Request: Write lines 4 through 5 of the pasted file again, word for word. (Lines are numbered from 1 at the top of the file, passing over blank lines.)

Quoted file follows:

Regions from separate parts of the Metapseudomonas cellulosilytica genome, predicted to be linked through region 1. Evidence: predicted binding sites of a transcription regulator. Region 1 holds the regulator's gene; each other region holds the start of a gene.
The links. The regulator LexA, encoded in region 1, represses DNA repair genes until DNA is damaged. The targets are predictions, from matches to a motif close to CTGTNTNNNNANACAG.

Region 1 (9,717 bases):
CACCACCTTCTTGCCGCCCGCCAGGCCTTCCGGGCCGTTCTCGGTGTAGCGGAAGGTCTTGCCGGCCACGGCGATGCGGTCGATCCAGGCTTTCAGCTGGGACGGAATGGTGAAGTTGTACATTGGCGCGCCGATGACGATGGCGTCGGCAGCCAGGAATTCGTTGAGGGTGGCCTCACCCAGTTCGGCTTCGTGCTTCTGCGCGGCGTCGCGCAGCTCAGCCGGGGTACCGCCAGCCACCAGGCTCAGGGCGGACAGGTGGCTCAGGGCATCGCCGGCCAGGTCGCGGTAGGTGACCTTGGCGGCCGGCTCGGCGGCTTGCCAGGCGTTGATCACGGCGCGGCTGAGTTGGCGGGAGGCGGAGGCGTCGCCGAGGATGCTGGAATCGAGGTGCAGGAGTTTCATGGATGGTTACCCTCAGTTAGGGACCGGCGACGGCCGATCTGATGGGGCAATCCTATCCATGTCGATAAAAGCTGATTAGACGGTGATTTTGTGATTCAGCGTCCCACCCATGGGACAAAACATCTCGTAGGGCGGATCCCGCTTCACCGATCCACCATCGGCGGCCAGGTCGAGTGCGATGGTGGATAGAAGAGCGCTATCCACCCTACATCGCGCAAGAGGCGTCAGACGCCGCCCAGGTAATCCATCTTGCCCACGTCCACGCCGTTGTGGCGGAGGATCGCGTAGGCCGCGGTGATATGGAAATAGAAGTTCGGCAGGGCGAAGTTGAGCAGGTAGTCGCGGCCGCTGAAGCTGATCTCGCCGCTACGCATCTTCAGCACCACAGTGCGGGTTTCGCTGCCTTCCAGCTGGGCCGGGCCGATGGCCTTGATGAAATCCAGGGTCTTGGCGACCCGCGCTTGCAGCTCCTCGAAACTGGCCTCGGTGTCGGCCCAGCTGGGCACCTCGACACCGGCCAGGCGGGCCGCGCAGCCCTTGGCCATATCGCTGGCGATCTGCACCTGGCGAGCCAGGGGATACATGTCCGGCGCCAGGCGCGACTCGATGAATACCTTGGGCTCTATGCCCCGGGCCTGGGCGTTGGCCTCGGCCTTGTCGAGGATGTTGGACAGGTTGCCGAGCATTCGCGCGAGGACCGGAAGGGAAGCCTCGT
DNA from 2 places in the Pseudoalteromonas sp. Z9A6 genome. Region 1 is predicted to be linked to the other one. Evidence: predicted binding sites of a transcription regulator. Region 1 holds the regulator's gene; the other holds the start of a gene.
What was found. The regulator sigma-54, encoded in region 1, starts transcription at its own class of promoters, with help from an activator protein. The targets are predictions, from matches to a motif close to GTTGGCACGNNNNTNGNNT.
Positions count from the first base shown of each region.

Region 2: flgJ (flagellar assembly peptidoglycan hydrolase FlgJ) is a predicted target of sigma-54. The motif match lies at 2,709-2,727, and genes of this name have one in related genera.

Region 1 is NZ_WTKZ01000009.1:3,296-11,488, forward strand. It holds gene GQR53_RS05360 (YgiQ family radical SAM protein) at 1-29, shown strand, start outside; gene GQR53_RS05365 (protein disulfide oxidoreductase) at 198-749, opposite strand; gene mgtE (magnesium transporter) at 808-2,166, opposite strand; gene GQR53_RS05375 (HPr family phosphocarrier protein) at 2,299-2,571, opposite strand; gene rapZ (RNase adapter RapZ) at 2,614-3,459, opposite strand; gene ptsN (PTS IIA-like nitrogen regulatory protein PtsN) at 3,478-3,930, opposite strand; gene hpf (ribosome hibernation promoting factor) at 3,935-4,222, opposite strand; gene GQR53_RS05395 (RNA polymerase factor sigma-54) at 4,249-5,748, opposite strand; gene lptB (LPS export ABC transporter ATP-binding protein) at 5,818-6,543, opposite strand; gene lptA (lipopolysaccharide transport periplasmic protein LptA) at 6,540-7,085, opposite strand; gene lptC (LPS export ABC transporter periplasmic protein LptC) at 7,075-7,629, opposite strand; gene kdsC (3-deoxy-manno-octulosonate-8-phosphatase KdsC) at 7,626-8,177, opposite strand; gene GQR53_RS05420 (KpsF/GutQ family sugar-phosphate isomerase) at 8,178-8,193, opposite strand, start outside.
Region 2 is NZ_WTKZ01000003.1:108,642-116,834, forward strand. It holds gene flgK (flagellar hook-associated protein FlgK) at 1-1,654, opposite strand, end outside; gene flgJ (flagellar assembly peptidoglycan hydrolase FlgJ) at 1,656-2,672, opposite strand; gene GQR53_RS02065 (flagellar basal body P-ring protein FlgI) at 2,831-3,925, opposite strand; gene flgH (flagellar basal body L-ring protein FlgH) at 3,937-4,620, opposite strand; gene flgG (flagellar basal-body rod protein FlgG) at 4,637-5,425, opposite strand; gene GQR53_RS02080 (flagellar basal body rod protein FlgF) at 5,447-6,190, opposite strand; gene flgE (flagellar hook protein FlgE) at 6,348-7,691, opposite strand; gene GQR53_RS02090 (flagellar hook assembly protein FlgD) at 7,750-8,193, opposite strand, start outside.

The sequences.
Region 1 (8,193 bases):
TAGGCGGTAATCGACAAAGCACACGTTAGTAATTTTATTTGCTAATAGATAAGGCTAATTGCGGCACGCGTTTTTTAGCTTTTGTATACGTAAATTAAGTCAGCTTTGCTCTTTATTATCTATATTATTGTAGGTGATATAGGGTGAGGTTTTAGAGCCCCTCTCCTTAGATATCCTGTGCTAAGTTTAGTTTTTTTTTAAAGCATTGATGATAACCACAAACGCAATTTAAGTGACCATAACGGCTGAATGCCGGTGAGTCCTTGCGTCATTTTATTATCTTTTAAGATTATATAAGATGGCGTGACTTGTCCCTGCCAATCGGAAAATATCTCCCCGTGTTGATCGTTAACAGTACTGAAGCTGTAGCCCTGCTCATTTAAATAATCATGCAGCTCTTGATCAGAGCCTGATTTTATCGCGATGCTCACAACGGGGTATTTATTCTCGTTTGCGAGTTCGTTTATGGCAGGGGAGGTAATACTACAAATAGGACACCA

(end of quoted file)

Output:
CACCACCTTCTTGCCGCCCGCCAGGCCTTCCGGGCCGTTCTCGGTGTAGCGGAAGGTCTTGCCGGCCACGGCGATGCGGTCGATCCAGGCTTTCAGCTGGGACGGAATGGTGAAGTTGTACATTGGCGCGCCGATGACGATGGCGTCGGCAGCCAGGAATTCGTTGAGGGTGGCCTCACCCAGTTCGGCTTCGTGCTTCTGCGCGGCGTCGCGCAGCTCAGCCGGGGTACCGCCAGCCACCAGGCTCAGGGCGGACAGGTGGCTCAGGGCATCGCCGGCCAGGTCGCGGTAGGTGACCTTGGCGGCCGGCTCGGCGGCTTGCCAGGCGTTGATCACGGCGCGGCTGAGTTGGCGGGAGGCGGAGGCGTCGCCGAGGATGCTGGAATCGAGGTGCAGGAGTTTCATGGATGGTTACCCTCAGTTAGGGACCGGCGACGGCCGATCTGATGGGGCAATCCTATCCATGTCGATAAAAGCTGATTAGACGGTGATTTTGTGATTCAGCGTCCCACCCATGGGACAAAACATCTCGTAGGGCGGATCCCGCTTCACCGATCCACCATCGGCGGCCAGGTCGAGTGCGATGGTGGATAGAAGAGCGCTATCCACCCTACATCGCGCAAGAGGCGTCAGACGCCGCCCAGGTAATCCATCTTGCCCACGTCCACGCCGTTGTGGCGGAGGATCGCGTAGGCCGCGGTGATATGGAAATAGAAGTTCGGCAGGGCGAAGTTGAGCAGGTAGTCGCGGCCGCTGAAGCTGATCTCGCCGCTACGCATCTTCAGCACCACAGTGCGGGTTTCGCTGCCTTCCAGCTGGGCCGGGCCGATGGCCTTGATGAAATCCAGGGTCTTGGCGACCCGCGCTTGCAGCTCCTCGAAACTGGCCTCGGTGTCGGCCCAGCTGGGCACCTCGACACCGGCCAGGCGGGCCGCGCAGCCCTTGGCCATATCGCTGGCGATCTGCACCTGGCGAGCCAGGGGATACATGTCCGGCGCCAGGCGCGACTCGATGAATACCTTGGGCTCTATGCCCCGGGCCTGGGCGTTGGCCTCGGCCTTGTCGAGGATGTTGGACAGGTTGCCGAGCATTCGCGCGAGGACCGGAAGGGAAGCCTCGT
DNA from 2 places in the Pseudoalteromonas sp. Z9A6 genome. Region 1 is predicted to be linked to the other one. Evidence: predicted binding sites of a transcription regulator. Region 1 holds the regulator's gene; the other holds the start of a gene.